The U.S. Eventing Association (USEA) Board of Governors (BOG) recently approved a change to the USEA Eventing Coaches Program (ECP) levels.
In 2021, the ECP, then known as the Instructors Certification Program, changed levels to align with FEI competition levels. Since then, the ECP Committee has learned that having certification levels that included more than one competition level was making it difficult for coaches to achieve eligibility to obtain certification at Level I and II due to the requirement that a coach have at least three students competing at the top level of certification.
Being a successful eventer involves so much more than riding the three phases of dressage, cross-country, and show jumping. Joan Simmons, a founding member of what is now the USEA Eventing Coaches Program (ECP) and a Level III USEA ECP Certified Coach, shared her thoughts about how, more than riding, horsemanship is the foundation of a successful eventing partnership.
Putting 70-plus eventing coaches and instructors in a room and asking them to share their opinions and experiences could be considered the definition of organized chaos. But at the 2022 and 2023 Eventing Coaches Program (ECP) Educational Symposiums, the resulting thoughtful and creative discussion has become a popular educational segment of the symposium, the fruits of which will be helpful to coaches and students alike.
One of my passions is continuing to be a good student, because I think no matter how old I get, there are multiple reasons learning new things inspires me. First and foremost, it helps me be a better rider and trainer, so my horses benefit. Second, it helps me be a better teacher by exposing me to different ways to have a relationship with a horse or a student.
A coach plays a crucial role in the education, safety, and success in competition of event horses and riders. The role of coaches, the techniques they use, and the resources available to them continue to evolve and grow. Jennifer Howlett Rousseau, a Level IV USEA Eventing Coaches Program (ECP) Certified Coach who runs L’Esprit Equestrian, LLC. in Barrington, Illinois, and who serves on the United States Eventing Association (USEA) Board of Governors, shared her thoughts about the importance of proper coaching and the responsibilities that trainers and riders have for creating a successful relationship.
As complex as eventing can be through the various lines and tracks presented to horses and riders in the jumping phases, gridwork can help make things simpler when in the heat of the moment of a competition, clinic, or lesson. Regardless of the level, gridwork teaches horses and riders to establish the rhythm they will need and the feeling they get from successfully riding a line of jumps.
Spending three months in Florida over the winter is all about bringing the basics back to my riding. Most of my horses have lighter work in November and December, so when they go back in training at the start of the new year, I try to make sure that all of my work is about keeping it simple using flatwork, ground poles, cavaletti, and small jumps and focusing on exercises that reinforce the rider and horse connection. In all three phases of eventing, I feel it’s important to have a way of connecting with your horse that is basic and consistent.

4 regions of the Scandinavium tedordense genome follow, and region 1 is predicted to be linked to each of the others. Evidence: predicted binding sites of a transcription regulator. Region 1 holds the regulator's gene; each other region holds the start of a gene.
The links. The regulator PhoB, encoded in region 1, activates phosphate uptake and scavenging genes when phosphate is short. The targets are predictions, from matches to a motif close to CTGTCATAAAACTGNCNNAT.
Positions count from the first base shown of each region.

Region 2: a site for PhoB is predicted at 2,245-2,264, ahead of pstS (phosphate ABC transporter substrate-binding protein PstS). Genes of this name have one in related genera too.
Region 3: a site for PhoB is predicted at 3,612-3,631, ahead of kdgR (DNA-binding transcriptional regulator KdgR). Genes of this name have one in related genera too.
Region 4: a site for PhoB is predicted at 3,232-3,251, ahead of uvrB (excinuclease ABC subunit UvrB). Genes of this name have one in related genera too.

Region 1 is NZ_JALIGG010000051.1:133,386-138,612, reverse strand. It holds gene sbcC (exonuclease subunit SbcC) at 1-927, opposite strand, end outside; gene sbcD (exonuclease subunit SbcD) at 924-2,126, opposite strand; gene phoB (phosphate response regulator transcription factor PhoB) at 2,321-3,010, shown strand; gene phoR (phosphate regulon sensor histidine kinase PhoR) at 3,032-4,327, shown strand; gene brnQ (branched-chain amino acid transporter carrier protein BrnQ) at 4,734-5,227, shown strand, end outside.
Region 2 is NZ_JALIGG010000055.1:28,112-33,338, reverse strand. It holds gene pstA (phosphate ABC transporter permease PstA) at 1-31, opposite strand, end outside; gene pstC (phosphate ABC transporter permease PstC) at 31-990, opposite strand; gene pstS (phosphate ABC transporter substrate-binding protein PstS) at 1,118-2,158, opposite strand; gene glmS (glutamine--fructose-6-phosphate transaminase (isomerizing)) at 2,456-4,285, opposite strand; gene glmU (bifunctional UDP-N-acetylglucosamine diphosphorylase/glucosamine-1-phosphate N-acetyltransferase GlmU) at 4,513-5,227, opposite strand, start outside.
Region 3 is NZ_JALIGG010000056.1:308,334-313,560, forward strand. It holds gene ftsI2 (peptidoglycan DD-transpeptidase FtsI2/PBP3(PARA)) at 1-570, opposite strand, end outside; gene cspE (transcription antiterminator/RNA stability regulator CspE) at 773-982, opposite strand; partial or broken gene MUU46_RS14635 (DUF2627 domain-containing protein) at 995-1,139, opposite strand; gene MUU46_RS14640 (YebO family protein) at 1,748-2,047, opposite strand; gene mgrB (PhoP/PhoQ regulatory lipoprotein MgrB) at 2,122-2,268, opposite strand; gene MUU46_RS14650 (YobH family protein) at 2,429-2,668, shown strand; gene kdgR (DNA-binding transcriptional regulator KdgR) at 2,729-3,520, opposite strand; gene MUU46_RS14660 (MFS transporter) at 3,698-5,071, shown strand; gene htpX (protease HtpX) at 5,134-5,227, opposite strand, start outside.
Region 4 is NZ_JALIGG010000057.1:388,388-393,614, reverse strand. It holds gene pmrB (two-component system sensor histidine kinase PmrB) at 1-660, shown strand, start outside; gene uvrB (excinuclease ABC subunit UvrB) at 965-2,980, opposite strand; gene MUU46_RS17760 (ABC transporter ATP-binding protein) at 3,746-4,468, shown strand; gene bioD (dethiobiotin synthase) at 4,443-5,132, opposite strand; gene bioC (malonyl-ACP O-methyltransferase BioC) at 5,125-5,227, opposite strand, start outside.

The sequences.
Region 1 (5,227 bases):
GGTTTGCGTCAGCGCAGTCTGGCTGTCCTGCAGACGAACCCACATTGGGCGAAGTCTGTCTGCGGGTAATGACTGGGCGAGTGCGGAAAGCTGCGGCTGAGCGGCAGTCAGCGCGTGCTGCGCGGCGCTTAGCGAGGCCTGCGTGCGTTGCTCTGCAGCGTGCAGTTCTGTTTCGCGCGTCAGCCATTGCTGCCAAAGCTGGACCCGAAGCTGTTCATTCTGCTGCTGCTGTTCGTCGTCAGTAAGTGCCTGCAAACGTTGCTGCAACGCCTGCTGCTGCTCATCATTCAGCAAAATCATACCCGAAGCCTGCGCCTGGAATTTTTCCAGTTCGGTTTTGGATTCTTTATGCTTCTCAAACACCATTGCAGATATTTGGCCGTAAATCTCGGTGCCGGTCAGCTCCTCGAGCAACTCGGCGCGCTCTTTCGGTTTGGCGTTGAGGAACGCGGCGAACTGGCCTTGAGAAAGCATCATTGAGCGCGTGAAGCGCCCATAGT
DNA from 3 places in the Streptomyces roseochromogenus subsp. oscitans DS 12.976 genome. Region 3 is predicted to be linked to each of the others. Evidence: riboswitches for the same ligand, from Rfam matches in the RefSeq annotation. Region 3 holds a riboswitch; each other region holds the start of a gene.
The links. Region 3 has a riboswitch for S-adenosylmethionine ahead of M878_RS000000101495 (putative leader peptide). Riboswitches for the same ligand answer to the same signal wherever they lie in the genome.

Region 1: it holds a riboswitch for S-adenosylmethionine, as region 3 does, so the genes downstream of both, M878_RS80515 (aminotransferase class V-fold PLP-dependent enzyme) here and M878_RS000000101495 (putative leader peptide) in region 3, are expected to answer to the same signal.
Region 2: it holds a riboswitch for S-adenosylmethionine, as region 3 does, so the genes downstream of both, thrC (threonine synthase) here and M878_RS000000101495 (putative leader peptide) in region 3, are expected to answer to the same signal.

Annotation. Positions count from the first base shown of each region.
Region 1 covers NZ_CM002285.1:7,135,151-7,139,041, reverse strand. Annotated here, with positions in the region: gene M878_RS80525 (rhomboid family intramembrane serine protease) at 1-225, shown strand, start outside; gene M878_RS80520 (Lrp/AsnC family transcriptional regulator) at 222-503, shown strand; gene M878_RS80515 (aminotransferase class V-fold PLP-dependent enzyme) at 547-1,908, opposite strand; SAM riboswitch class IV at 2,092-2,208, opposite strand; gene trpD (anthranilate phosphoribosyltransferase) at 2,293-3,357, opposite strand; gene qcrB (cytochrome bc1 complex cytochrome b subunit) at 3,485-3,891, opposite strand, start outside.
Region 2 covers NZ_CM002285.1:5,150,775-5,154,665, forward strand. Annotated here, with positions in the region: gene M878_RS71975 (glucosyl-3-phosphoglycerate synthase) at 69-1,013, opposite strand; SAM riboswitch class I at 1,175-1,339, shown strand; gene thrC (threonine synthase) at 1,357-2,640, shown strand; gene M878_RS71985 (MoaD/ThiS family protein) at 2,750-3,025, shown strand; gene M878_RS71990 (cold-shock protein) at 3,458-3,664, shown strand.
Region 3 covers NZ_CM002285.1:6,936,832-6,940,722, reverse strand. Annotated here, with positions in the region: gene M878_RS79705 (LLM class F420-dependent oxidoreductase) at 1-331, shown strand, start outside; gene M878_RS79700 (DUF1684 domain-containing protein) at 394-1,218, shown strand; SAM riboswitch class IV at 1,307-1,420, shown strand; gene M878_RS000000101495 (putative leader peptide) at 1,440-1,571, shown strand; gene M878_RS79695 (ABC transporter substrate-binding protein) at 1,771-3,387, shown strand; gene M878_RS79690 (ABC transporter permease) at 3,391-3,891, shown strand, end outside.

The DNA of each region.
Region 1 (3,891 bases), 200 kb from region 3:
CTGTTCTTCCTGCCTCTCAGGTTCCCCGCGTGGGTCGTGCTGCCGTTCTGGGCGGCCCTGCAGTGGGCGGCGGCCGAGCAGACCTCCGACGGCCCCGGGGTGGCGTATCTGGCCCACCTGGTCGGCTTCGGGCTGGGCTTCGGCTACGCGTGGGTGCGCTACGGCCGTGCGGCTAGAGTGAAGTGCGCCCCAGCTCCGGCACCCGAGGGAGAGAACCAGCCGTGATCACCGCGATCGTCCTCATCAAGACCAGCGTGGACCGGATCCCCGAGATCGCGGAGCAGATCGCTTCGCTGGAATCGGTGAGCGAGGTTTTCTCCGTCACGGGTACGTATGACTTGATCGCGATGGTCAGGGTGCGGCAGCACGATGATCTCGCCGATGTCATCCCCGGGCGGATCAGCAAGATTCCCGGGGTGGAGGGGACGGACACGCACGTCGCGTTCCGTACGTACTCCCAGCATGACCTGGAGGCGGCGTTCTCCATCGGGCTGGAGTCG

With the recent wrap-up of the 2023 Eventing Coaches Program (ECP) Symposium in Ocala, Florida, USEA Podcast Host Nicole Brown chats with ECP Faculty Members Jennifer Howlett Rousseau and Robin Walker about all things related to the ECP. From the USEA Eventing Handbook by the Levels to the benefits of pursuing certification, selecting the best coach for you, recapping this year's Symposium, and more - this week's USEA podcast is the perfect educational tool for coaches and riders alike!
What a fabulous week of coaching for coaches at the 2023 USEA Eventing Coaches Program (ECP) Symposium. Throughout the week, instructors (both ECP certified and non-certified) collaborated with ECP Faculty to discuss relevant and challenging topics and put the USEA Eventing Handbook by the Levels to work through strategizing clear, consistent lesson plans for demonstration riders of all levels across the three phases of the sport.
While the overall focus may have shifted from dressage to show jumping for the second day of the USEA ECP Symposium, the overarching themes from day one were a direct transition to the instruction during the second day of the educational event geared towards eventing coaches of all levels.
Energy abounded during the first day of the USEA Eventing Coaches Program (ECP) Symposium held at Barnstaple Eventing in Ocala, Florida on Tuesday, January 17th. From the event’s kickoff at 8:00 a.m. this morning to the last demonstration ride of the day, participants, ECP faculty, and demonstration riders were full of excitement for what was to come during the three-day educational event geared towards giving eventing coaches from all backgrounds continuing education so they can be the best instructor they can be.